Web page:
Towering at 6-foot-4, 297 pounds, Da’Shawn Hand, who ran an absurd 4.83 at the combine, has always looked the part of a physical freak ready to dominate the NFL. However, there were questions whether Hand would be able to turn all of his physical tools into production on a consistent basis when he was coming out of Alabama.
He's answered all of the questions so far this season, as Hand has an overall grade of 89.6, which ranks eighth among qualifying defensive interiors, and is the highest-graded rookie in the NFL through Week 7. He also has an 88.0 pass-rush grade, which ranks fourth-best among any defensive interior with at least 200 snaps.
Hand has been even better than he was at Alabama, and that is a scary thought for opposing offenses throughout the league.
In Tuscaloosa, Hand didn’t have a statistically impressive career. He played over 200 snaps in only his junior and senior seasons and never logged over 20 pressures. In 2016, he played a total of 310 snaps through 15 games, gaining 16 total pressures and just two sacks to go along with 12 defensive stops. It was his best season from a grading standpoint, earning a 78.3 overall grade, an 83.5 run-defense grade and just a 64.3 pass-rush grade. Hand generated a pass-rush productivity of 6.1 while playing around just 20 snaps per game.
Hand saw his role expand in 2017 but still failed to produce like many projected him to partly due to missing three games with a sprained MCL. Hand played 435 snaps in 11 games for an average of 39 snaps per game. Even with over 100 more snaps in his senior season, Hand still produced only 19 pressures and four sacks, the latter of which ranked 32nd among qualifying draft-eligible defensive interiors. He again recorded just 12 defensive stops and a 3.6 run-stop percentage that ranked 37th of 48 draft-eligible defensive interiors who played at least 25 percent of their teams’ snaps. Hand also took a step back as a pass-rusher, generating a pass-rush productivity of 4.5 and a pass-rushing grade of 61.5.
Hand fell in the draft due to concerns with his lack of production and an off-field behavior, but the Lions jumped at the chance to snatch up the Alabama defender in the fourth round.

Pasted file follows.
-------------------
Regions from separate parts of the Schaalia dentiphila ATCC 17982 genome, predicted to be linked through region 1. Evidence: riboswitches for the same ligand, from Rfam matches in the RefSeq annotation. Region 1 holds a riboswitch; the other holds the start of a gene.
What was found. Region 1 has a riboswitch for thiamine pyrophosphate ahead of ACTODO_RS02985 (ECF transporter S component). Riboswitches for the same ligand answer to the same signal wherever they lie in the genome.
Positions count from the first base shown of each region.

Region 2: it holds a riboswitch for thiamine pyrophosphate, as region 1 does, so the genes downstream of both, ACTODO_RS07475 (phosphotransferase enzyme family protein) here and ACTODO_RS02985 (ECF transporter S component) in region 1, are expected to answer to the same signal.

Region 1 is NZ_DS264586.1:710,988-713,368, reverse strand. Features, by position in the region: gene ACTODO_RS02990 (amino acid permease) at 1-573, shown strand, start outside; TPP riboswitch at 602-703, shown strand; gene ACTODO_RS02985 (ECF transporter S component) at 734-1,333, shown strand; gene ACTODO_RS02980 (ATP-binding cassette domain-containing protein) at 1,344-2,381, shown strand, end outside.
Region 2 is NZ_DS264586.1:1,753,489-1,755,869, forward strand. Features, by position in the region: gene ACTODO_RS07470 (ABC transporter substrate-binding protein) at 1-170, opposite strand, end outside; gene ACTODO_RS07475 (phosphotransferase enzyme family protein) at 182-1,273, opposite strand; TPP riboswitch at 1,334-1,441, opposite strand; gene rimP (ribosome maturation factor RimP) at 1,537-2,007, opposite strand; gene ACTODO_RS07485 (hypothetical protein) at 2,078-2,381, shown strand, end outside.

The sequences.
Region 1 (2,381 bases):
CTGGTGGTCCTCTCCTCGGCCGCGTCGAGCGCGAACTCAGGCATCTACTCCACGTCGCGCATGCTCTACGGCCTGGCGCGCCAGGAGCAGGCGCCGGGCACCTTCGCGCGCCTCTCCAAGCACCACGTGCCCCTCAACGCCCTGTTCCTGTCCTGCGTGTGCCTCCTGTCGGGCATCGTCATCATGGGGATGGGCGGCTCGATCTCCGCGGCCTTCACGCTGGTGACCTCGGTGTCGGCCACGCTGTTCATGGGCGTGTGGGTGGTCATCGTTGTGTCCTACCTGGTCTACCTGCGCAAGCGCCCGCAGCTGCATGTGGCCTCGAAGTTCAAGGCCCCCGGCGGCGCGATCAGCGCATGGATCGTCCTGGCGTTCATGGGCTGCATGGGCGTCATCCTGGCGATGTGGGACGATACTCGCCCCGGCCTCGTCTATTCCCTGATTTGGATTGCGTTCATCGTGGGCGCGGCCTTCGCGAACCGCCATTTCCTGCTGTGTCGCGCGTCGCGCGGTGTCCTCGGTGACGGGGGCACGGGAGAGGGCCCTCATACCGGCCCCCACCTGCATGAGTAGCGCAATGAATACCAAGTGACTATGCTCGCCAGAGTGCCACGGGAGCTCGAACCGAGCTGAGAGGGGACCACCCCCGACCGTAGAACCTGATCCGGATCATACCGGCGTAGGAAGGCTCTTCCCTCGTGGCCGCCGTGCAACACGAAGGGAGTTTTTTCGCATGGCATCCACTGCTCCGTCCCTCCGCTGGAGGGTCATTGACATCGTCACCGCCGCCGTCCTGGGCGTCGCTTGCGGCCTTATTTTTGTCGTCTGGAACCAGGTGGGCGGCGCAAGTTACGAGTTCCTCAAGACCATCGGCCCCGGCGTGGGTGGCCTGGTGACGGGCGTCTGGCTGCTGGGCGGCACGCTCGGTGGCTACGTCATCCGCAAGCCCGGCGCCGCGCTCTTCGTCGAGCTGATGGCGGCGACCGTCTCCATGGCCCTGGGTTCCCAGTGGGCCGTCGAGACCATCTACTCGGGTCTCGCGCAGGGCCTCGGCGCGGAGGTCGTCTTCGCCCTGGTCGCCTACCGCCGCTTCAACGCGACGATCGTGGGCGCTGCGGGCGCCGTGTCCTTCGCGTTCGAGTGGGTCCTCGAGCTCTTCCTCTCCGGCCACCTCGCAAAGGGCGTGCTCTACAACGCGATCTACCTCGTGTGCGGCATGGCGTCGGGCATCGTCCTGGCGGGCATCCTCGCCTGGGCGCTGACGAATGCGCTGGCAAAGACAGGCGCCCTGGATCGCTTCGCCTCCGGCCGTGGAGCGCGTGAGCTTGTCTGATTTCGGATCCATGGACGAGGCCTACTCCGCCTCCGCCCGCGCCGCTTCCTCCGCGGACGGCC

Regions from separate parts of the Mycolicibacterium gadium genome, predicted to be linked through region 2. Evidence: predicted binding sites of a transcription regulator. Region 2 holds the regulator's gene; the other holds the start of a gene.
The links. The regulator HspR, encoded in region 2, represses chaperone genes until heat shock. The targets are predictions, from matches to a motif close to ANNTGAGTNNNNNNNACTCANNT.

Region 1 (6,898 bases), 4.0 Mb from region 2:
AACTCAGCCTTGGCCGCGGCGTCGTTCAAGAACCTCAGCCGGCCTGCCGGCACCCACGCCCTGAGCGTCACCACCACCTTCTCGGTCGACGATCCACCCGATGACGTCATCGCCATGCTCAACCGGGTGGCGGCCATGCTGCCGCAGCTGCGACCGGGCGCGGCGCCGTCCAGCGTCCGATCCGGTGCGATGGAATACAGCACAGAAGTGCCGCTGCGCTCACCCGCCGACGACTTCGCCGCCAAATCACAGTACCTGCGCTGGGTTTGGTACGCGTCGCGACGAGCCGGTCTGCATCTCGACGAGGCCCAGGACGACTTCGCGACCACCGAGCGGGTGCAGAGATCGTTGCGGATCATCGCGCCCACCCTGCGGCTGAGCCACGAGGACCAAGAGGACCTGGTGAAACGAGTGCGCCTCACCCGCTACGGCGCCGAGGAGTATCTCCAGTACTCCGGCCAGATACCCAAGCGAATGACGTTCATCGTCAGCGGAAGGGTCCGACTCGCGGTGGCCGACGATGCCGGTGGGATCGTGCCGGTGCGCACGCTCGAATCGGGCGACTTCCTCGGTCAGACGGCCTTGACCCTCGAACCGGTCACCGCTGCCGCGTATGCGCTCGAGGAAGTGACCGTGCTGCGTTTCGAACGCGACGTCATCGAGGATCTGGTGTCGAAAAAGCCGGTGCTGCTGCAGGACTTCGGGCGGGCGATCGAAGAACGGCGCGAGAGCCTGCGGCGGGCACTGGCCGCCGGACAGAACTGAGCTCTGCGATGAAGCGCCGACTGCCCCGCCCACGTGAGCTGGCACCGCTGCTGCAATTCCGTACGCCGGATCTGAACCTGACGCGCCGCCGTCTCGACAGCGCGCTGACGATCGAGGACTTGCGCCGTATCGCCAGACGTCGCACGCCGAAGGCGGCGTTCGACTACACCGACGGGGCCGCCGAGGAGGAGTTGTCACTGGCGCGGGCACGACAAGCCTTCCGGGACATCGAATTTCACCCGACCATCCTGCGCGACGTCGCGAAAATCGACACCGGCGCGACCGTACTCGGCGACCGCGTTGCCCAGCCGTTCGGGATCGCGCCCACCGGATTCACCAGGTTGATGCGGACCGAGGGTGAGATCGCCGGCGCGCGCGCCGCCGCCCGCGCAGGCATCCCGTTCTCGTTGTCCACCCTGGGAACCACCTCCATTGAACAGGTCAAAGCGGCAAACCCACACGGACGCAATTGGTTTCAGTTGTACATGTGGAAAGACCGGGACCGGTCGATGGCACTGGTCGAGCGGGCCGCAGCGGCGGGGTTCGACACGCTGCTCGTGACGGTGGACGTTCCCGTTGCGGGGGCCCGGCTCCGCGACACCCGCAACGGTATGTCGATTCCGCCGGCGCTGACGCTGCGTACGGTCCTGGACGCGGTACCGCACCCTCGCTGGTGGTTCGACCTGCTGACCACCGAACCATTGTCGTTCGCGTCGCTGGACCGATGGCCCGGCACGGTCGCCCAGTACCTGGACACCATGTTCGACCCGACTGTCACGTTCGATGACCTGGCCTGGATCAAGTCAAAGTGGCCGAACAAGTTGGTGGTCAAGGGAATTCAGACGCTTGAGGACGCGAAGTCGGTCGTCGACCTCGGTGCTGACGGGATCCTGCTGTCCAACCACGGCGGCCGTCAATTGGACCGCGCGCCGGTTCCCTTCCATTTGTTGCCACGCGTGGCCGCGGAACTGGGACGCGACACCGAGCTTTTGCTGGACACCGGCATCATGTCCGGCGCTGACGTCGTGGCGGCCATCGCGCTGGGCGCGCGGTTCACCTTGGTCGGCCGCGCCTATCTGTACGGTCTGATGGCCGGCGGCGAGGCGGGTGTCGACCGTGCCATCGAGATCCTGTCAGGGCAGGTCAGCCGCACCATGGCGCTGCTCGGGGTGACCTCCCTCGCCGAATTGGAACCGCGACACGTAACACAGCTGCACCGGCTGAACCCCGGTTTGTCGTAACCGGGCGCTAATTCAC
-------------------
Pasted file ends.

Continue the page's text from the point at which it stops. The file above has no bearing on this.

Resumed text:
The Lions are surely very happy with those early returns, he already has 15 pressures and two sacks along with 13 defensive stops through six games – more than he ever had in a college season. He’s playing 64 percent of the snaps for the Lions this season, and his aforementioned production along with his two forced fumbles shows he is more than making the most of the opportunity he’s been given.
The rookie defensive lineman hasn’t just been the best rookie this season; he is playing like one of the best defensive linemen in the league. Hand’s overall grade of 89.6 and pass-rush grade of 88.0 rank 10th and sixth, respectively, among defensive interior and edge defenders with at least 200 snaps on the season. Among qualifying defensive interior players, Hand is ninth in run-stop percentage (10.8), 12th in run stops (T-11th) and eighth in pass-rush productivity (6.7). That number is even higher from the left, where Hand has a pass-rush productivity of 8.3, which ranks tied for fourth among qualifying defensive interiors.
Hand has always been an impressive physical specimen, but questions about his motor and whether his physical talent could translate to consistent production in the NFL caused many teams to pass on him not just once, but multiple times in the draft. The rookie has proved that when afforded the opportunity he could not only produce, but he could produce at a level on par with some of the best defensive interiors in the league. Through just six games, he already has more defensive stops and nearly more pressures than he ever had in an entire season in college. He plays every week like a man on a mission. He is proving that he is much better than he ever was at Alabama and he is making 31 teams regret passing on him in the process.